#12 detail, sterling silver Brigitte Huet Maya Gods Pendant, 1″w x 1-1/2″ long, $185

#12. This is a rare Brigitte Huet sterling silver pendant made in the lost wax casting technique. It is from her earliest collection. Price includes mailing to anywhere in USA.

#10 love birds, sterling silver, coral and garnet, $175 USD

#10 are made by the Mazahua silversmiths of Estado de Mexico. I bought these in Mexico City. Difficult to find now. 3″ long from where wire enters earlobe to end of coral drop. Will mail free to anywhere in USA.

Don’t like a price? Make me a reasonable offer.

#11 top and #13 bottom, Melesio Rodriquez 950 sterling earrings

These are 950 sterling silver made by fine Mexican jeweler Melesio Rodriguez. They are each 1-1/4″ long. The design is derived from vintage 1950’s Taxco silversmithing. $165 each pair. Includes mailing to anywhere in USA. Please specify which pair you want by number.

#14 sterling silver Brigitte Huet bracelet with toggle clasp, 7-1/2″ long, $395
Inside detail #14 Brigitte Huet sterling silver bracelet with her mark

#14 was purchased around 2007 from Brigitte when she was working in Oaxaca using the lost wax casting technique. Her fine work was collected by travelers and residents alike. Rare to still find a piece like this. The iconography is Maya representing the huipil woven designs of noblewomen. $435 USD includes mailing to anywhere in the USA.

SOLD. #15 vintage Lake Patzcuaro fish necklace, 17″ long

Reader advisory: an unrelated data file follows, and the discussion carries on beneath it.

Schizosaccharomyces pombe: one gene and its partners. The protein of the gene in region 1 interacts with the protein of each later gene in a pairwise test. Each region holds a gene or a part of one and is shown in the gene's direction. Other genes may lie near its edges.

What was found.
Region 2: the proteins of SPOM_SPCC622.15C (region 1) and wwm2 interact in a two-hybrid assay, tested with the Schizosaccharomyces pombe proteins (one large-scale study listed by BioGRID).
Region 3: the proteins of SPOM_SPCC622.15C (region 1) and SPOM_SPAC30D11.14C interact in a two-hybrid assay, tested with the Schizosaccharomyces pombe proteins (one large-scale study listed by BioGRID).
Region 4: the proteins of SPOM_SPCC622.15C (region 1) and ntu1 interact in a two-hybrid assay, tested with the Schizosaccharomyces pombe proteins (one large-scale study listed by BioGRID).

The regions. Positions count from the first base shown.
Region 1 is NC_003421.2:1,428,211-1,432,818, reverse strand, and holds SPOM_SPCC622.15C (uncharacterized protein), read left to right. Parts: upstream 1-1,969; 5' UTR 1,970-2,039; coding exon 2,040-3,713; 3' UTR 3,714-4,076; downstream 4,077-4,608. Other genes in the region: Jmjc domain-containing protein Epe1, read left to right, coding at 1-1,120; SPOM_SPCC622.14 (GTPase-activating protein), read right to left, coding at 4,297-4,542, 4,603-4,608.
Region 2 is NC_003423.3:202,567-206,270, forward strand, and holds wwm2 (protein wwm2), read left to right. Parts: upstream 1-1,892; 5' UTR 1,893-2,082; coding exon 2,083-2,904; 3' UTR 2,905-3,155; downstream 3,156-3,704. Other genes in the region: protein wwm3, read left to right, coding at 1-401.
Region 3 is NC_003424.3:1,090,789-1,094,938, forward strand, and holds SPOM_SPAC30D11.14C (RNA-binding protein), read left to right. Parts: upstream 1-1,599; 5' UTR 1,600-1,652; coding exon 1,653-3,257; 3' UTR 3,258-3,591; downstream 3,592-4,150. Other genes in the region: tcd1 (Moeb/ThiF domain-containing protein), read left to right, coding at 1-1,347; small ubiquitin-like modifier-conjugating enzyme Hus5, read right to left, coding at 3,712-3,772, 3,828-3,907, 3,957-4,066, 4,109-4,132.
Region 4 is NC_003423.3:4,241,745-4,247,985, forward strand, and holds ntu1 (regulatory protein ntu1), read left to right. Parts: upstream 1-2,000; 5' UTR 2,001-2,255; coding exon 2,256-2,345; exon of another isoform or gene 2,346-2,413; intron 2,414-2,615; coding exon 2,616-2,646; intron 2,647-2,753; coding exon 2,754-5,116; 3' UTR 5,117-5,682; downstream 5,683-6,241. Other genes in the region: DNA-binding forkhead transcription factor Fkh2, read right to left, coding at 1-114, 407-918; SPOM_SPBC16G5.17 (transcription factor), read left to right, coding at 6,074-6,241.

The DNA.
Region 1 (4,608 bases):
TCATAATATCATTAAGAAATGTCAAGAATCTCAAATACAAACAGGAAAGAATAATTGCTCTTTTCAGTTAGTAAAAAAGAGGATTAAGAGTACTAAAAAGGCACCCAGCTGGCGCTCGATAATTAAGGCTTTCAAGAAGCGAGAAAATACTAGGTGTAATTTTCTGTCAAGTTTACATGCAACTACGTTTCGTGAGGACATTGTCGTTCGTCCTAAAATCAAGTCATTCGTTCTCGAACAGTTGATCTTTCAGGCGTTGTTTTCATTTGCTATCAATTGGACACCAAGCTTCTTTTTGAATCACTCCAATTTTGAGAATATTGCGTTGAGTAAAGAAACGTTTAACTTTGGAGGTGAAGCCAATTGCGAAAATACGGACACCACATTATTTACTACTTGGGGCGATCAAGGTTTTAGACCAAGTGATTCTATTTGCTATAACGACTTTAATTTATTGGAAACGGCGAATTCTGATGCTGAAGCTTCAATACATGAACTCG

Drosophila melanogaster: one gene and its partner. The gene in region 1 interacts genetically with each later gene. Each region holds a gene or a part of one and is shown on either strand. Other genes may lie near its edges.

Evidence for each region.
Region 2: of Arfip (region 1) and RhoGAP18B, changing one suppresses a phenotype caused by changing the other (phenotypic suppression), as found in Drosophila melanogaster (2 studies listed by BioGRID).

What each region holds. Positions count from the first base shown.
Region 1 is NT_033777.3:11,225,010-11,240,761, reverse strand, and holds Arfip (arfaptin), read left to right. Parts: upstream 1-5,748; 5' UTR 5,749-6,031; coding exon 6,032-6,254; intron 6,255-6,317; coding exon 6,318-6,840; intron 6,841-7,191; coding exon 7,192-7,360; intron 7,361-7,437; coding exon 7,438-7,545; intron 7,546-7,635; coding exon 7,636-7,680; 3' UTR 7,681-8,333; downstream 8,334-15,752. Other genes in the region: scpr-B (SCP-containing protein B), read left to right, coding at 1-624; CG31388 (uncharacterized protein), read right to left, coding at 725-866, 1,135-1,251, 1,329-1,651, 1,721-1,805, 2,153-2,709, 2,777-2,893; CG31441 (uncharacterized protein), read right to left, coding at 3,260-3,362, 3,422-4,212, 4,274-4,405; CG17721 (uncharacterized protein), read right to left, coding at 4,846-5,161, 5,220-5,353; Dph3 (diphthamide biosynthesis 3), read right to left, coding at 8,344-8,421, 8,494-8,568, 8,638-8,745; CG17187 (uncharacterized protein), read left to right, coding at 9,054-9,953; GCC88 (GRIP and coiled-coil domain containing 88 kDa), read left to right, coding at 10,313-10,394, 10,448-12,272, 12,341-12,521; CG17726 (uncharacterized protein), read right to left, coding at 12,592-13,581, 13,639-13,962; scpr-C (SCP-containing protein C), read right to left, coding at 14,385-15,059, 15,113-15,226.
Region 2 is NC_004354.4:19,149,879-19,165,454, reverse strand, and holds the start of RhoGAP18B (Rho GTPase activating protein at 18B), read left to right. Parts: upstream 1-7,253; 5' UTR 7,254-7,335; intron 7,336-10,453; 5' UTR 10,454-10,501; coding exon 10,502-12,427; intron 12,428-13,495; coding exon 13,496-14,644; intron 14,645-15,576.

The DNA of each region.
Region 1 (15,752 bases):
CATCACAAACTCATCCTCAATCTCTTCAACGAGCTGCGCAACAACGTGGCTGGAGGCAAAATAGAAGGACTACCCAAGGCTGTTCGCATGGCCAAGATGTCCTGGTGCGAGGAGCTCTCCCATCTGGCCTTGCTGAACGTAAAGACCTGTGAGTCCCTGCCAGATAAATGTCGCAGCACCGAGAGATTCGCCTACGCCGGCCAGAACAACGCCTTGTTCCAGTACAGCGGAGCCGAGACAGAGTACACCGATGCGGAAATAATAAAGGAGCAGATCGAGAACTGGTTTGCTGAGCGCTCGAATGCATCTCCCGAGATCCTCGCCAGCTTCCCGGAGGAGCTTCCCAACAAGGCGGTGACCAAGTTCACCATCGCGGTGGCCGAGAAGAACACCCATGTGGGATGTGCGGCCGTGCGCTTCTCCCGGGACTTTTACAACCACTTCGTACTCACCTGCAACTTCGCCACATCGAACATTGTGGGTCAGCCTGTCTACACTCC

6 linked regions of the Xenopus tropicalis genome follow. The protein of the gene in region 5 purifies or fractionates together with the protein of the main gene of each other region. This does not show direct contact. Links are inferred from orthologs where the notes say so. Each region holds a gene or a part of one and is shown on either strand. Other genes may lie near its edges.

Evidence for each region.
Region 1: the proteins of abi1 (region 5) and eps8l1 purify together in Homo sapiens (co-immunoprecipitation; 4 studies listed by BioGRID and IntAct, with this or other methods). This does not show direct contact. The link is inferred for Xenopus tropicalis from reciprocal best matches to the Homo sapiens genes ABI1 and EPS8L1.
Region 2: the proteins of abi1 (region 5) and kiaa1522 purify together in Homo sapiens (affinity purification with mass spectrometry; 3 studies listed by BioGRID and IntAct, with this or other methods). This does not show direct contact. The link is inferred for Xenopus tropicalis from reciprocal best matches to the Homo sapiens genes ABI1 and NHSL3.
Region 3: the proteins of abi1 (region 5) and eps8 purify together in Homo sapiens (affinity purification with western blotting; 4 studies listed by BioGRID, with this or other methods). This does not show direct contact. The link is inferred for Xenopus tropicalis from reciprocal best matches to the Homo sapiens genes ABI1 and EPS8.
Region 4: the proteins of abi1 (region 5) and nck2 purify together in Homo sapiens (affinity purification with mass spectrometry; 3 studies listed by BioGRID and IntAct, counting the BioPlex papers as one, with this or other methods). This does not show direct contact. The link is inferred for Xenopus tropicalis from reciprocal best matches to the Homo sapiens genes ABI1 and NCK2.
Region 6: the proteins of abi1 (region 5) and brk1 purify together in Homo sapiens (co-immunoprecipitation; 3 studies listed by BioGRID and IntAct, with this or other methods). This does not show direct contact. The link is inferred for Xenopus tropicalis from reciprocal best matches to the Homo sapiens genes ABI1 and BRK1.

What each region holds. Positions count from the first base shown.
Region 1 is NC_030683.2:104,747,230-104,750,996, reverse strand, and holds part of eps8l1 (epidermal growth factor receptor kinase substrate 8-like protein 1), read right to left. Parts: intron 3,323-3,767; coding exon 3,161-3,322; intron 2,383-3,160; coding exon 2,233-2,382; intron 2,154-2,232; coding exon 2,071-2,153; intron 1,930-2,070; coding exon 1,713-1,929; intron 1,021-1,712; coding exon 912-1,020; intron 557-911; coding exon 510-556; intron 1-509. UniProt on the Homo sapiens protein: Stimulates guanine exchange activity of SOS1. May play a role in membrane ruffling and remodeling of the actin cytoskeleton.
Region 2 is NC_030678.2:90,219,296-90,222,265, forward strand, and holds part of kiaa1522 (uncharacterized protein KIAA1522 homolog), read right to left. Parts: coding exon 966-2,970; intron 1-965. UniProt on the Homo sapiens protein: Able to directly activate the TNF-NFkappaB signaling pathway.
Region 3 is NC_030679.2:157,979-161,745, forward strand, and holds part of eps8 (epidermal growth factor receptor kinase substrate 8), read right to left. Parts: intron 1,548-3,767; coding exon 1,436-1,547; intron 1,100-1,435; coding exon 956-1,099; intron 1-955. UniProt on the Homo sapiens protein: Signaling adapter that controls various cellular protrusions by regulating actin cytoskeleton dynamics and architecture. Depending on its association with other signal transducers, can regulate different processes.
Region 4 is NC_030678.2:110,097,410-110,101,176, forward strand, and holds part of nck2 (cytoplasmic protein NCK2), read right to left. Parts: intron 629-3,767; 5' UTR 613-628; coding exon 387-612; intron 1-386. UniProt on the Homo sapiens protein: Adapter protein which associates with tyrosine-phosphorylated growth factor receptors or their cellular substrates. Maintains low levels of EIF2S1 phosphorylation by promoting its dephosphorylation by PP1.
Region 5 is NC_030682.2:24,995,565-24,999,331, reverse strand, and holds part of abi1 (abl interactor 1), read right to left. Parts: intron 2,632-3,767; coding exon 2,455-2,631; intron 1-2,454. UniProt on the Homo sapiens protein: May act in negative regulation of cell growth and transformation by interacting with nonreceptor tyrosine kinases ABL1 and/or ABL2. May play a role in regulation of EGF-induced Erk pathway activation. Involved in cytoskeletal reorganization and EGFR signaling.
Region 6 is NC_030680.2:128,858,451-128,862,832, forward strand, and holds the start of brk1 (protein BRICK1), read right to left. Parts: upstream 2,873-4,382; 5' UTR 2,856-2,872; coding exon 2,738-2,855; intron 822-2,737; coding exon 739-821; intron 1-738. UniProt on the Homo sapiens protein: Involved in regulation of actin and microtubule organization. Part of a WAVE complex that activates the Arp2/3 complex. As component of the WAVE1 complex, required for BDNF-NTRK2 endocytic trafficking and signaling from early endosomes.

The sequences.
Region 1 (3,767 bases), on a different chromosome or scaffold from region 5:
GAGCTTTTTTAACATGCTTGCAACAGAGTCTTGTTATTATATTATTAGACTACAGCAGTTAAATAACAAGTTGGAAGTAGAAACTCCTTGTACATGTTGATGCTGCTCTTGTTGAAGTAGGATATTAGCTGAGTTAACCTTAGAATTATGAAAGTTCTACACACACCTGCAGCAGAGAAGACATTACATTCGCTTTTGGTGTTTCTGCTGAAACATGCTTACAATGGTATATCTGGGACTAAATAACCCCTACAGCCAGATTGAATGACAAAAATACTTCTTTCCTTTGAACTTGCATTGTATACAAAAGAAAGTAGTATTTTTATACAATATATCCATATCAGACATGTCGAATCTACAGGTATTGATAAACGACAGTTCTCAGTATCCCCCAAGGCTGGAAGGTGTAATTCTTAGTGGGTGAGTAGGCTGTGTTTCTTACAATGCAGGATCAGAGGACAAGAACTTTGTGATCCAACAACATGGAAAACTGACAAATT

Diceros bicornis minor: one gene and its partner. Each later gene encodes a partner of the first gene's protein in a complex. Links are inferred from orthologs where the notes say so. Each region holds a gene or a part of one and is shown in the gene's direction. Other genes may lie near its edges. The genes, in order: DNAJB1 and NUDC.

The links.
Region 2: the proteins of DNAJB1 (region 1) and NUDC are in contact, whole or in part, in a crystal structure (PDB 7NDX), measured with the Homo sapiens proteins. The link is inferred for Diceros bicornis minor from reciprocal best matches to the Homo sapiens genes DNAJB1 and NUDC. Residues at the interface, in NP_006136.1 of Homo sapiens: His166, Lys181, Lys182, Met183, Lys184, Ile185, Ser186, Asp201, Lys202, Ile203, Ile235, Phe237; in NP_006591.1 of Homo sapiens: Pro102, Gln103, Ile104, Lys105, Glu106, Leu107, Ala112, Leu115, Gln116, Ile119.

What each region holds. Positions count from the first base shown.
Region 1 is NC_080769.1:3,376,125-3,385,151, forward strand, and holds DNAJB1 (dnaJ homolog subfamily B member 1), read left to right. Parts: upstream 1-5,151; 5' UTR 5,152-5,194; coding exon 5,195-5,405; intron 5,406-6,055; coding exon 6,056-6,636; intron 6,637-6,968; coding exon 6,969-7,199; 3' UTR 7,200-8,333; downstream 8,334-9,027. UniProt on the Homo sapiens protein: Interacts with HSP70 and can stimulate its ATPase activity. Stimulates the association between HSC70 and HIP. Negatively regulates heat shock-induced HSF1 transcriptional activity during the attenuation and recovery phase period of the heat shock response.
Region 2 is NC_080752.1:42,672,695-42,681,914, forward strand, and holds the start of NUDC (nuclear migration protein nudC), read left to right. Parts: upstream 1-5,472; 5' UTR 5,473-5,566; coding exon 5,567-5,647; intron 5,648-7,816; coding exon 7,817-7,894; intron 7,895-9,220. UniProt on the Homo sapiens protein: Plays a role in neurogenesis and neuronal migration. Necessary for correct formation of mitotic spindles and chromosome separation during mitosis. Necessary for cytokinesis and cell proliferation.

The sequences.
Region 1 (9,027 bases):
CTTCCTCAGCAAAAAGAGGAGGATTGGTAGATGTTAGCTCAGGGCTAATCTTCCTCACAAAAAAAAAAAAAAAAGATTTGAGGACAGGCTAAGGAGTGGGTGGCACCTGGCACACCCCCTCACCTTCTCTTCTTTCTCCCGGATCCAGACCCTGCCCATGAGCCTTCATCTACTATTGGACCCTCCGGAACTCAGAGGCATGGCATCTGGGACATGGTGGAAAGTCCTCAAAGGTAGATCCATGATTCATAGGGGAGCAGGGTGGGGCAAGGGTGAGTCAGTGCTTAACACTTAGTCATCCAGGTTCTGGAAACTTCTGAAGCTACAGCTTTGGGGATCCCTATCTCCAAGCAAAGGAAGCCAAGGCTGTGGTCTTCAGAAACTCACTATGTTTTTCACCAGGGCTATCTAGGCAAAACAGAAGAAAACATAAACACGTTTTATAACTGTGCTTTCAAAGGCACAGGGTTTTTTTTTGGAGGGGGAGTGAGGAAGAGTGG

#15 was bought in Patzcuaro, Michoacan in the early 1990’s. Rare. The fish is the iconic symbol of the region. Handmade silver beads and chain add interest along with the red beans from which the fish are suspended. Whimsical, beautiful, strong and secure with a hook clasp. $295 includes mailing to anywhere in the USA.

Inside Out: Primer to Buying Mexico Handmade Clothing — Quality Tips

On Friday, I took a 40-minute trip with my friend Laurita to Magdalena Teitepac in the foothills on the other side of the Carretera Nacional Mexico 190 (aka Panamerican Highway) for the purposes of textile shopping, always my favorite past-time.

Magdalena Teitipac church next to the municipal building

The Zapotec village is beyond San Juan Guelavia, the basket-making village. A group of entrepreneurial Magdalena women who do needlework staged this First Annual Embroidery and Weaving Fair, promoted with a banner hanging from the highway overpass. Laurita spotted it coming home one day.

Can you tell if this beautiful embroidery is hand- or machine-stitched?

Spaces Open: Chiapas Textile Study Tour 

  • Study Tour 1 — February 13-22, 2018
  • Study Tour 2 — February 27-March 8, 2018

The visit got me thinking about quality variations in clothing that is sewn, embroidered, woven and crocheted here in Oaxaca and throughout Mexico.

Some of the women showing us their needlework blouses.

We are coming into Oaxaca’s peak tourist season when travelers come from all over the world, and many snowbirds plant their wings here from December through March.

Great cut-work and embroidery with unfinished seams

It is particularly challenging for first-time visitors who are blown away by the quantity of blouses, huipils, rebozos and other garments sold by street vendors, in small markets, and in tourist shops throughout the city.

Beaded blouses finished with French seams on 100% cotton, the best

How do you know what to buy and how much to pay for it?

Tip #1: Shop around. Look before buying. Look at lot. Go in and out of stores. Stop and look at the clothing the vendors have for sale. Ask prices. See what you like. Take your time.